With “Beyond Borders” (Paramount Pictures) out in theaters, some may be curious as to what director of “Golden Eye” Martin Campbell is doing casting “Tomb Raider” Angelina Jolie as a prissy socialite in the jungle. The day after I attended a panel and screening of the film, I had the opportunity to speak with Campbell on just what the deal is with his latest film.
Hatchet: At the panel discussion last night, you spoke about how you had the United Nations involved in the script development. What elements in the film were most heavily influenced by the U.N. consultation?
Martin Campbell: Not much. It was more research points and small things. It was more the research stuff; there was no censorship or anything like that. They had no control over that, obviously. It was more authenticating. We did change quite a lot through our advisers from Oliver Stone’s and Caspian Tredwell-Owen’s script.
H: As you said, Oliver Stone was involved with the film for about five years but left because he felt that its budget was inadequate. Were any of his ideas retained in the final film and were there any other reasons for his departure?
MC: A huge amount of ideas were his. In fact, the film is sort of his. I had another writer come in after (Tredwell-Owen), and we worked through the whole script. That was largely a process of reducing the script from what was 170-190-page script–
H: He’s not known for his brevity.
MC: No, he’s not. –to 125, which is standard length. But all of the scenes in that film, just about every one, are (Stone’s and Tredwell-Owen’s).
H: Some of the events depicted in this film are pretty brutal. Did you find it difficult to shoot those scenes, especially because they had their roots in reality?
MC: No. Filming is a very funny and mechanical process. Your problems are so immediate when you’re filming that you don’t get an objective view because you’re so bound up by the mechanics of filmmaking. So it’s difficult to get emotionally involved in something so mechanical. When you see the film in the end, it’s a different matter, but as you’re doing it shot-by-shot you want to strangle the kid because he’s fucking you over. You’re standing there with an entire crew in 120-degree heat, and this little bastard is building sandcastles.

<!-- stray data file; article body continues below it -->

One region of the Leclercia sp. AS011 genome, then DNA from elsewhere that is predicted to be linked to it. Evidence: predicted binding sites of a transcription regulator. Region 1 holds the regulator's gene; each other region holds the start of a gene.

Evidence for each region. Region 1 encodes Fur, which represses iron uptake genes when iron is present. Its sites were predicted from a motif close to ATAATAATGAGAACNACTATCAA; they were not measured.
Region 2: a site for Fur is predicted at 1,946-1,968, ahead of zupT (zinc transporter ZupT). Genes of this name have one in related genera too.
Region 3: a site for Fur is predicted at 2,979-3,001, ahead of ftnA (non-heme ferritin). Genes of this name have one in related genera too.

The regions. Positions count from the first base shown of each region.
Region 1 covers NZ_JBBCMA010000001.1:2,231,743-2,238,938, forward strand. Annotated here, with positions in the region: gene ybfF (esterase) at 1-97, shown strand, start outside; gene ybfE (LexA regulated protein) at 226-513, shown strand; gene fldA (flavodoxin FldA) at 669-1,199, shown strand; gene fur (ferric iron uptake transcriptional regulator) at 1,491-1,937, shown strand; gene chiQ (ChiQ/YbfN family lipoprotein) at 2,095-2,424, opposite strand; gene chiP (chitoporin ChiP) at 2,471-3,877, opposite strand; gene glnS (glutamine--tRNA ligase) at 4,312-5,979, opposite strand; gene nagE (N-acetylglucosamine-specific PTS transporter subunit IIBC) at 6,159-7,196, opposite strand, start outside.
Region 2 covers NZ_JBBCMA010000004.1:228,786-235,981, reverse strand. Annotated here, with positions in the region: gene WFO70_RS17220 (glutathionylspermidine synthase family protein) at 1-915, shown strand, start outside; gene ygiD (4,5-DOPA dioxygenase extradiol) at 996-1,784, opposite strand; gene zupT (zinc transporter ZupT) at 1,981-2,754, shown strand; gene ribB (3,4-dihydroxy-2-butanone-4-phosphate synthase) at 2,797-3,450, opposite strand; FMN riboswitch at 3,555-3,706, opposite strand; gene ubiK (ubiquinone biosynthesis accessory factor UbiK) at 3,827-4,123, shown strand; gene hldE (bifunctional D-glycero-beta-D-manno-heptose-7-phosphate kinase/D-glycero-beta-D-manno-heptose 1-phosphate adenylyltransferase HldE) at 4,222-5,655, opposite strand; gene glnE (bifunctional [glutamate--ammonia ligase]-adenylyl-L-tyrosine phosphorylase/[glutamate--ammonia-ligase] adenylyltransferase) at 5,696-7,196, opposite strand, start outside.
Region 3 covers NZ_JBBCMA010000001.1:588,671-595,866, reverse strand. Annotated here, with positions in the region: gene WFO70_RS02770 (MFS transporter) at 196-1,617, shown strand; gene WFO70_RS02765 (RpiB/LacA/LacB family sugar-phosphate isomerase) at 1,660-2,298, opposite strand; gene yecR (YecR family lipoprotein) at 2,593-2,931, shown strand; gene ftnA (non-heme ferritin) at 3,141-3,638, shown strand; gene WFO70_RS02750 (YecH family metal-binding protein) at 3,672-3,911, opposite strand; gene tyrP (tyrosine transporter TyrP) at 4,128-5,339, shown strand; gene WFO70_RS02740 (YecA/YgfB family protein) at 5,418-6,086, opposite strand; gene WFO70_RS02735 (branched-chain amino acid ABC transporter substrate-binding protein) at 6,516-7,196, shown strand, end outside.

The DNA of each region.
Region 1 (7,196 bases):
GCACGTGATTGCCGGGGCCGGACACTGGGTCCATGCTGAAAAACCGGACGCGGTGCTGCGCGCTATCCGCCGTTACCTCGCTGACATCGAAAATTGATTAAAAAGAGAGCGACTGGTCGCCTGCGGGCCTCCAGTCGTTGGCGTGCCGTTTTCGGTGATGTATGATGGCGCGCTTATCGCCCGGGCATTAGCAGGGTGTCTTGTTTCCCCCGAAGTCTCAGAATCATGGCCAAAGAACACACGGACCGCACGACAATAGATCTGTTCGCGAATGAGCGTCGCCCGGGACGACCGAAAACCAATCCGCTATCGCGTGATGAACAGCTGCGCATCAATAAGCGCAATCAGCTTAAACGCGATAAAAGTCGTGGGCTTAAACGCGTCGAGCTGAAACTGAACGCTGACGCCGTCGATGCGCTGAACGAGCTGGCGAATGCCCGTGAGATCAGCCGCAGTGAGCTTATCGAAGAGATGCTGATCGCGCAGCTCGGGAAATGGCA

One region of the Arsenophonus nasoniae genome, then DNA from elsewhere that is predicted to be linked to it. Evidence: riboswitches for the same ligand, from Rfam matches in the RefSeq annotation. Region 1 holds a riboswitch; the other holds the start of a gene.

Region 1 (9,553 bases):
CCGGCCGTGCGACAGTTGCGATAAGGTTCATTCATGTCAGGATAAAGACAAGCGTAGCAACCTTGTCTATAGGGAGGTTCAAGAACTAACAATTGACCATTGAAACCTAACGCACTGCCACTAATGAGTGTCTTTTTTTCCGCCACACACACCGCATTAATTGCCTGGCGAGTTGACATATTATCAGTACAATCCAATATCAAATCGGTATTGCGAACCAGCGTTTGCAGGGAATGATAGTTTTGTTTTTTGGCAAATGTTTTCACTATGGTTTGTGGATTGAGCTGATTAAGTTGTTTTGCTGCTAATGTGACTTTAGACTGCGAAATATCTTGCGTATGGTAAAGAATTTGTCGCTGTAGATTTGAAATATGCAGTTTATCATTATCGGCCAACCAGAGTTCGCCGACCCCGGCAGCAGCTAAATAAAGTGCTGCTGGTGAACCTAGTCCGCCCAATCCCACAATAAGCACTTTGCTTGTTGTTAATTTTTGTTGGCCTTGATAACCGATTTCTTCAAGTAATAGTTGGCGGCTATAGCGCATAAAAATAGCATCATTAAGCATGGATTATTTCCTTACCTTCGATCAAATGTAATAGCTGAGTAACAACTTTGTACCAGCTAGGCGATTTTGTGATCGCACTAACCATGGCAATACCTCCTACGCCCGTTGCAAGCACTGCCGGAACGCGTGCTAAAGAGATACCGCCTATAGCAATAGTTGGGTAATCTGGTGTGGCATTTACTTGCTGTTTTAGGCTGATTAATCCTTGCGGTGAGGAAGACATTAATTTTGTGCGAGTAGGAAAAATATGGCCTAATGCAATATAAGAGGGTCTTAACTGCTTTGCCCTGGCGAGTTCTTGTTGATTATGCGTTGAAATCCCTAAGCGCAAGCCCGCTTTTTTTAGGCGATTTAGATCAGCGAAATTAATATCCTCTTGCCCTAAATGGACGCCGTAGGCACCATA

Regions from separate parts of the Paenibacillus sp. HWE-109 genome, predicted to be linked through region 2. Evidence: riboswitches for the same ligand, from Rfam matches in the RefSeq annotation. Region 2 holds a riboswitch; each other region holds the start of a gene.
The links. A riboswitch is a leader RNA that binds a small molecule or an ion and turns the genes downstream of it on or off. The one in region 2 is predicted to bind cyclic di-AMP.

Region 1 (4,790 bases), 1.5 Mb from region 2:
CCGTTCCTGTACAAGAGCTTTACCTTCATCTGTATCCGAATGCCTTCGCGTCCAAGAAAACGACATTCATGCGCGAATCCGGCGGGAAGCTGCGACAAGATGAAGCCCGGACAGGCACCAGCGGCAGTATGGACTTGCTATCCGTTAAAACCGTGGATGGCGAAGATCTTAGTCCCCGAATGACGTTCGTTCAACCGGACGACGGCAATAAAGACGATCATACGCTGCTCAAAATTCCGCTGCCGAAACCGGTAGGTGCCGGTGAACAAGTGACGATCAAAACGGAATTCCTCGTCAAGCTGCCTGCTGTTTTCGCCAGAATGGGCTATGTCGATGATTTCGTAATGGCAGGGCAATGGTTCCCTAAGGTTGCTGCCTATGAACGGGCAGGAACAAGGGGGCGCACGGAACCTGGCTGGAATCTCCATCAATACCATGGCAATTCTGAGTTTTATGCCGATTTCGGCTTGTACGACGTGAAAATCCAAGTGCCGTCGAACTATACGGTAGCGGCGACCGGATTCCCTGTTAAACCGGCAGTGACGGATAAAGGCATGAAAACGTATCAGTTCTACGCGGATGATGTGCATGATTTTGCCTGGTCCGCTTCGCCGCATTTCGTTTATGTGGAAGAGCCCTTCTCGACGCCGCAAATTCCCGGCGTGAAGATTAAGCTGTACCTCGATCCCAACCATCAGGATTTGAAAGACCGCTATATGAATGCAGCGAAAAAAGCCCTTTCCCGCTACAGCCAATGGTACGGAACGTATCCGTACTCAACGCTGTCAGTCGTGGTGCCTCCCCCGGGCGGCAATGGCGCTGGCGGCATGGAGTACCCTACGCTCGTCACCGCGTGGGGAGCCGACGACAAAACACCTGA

H: Going back to the panel – you mentioned that you’d watched around 30 documentaries about relief workers and the problems they fight. Of these documentaries, which had the greatest impact on you, personally, and later on the film?
MC: I think the biggest impact was a documentary called “The Hunger Business.” I was under this misapprehension that aid workers somehow scraped together the money, bought truckloads of food, took it out and handed it out. Of course, that doesn’t happen. The roads they have to go through are so thick with red tape. It turns out that Playboy magazine is one of the great bargaining chips. It’s saved their bacon many times.
H: Wasn’t “Out of the Ashes” the documentary that inspired Bob Geldof to organize (the film) “Live Aid” in the first place?
MC: Indeed it was. The truth is, though, those documentaries are observing the camps, devastation and starving people, whereas “The Hunger Business” explains very succinctly what relief workers have to go through in order to get that bucket of wheat through to hand to the people.
H: Finally, you said that you screened this film for Kofi Annan. What was that like and what were his thoughts on the film?
MC: Well, I wasn’t actually at the screening, my producer was. But (Mr. Annan) gave us a big thumbs up. He thought that everything in the movie, to one degree or another, was very realistic. He didn’t balk at any of the characters, even (Jan) Steiger or Nick (Callahan’s) characters. I think his wife used to work in the refugee camps, so quite clearly (he) has a succinct understanding of all of that.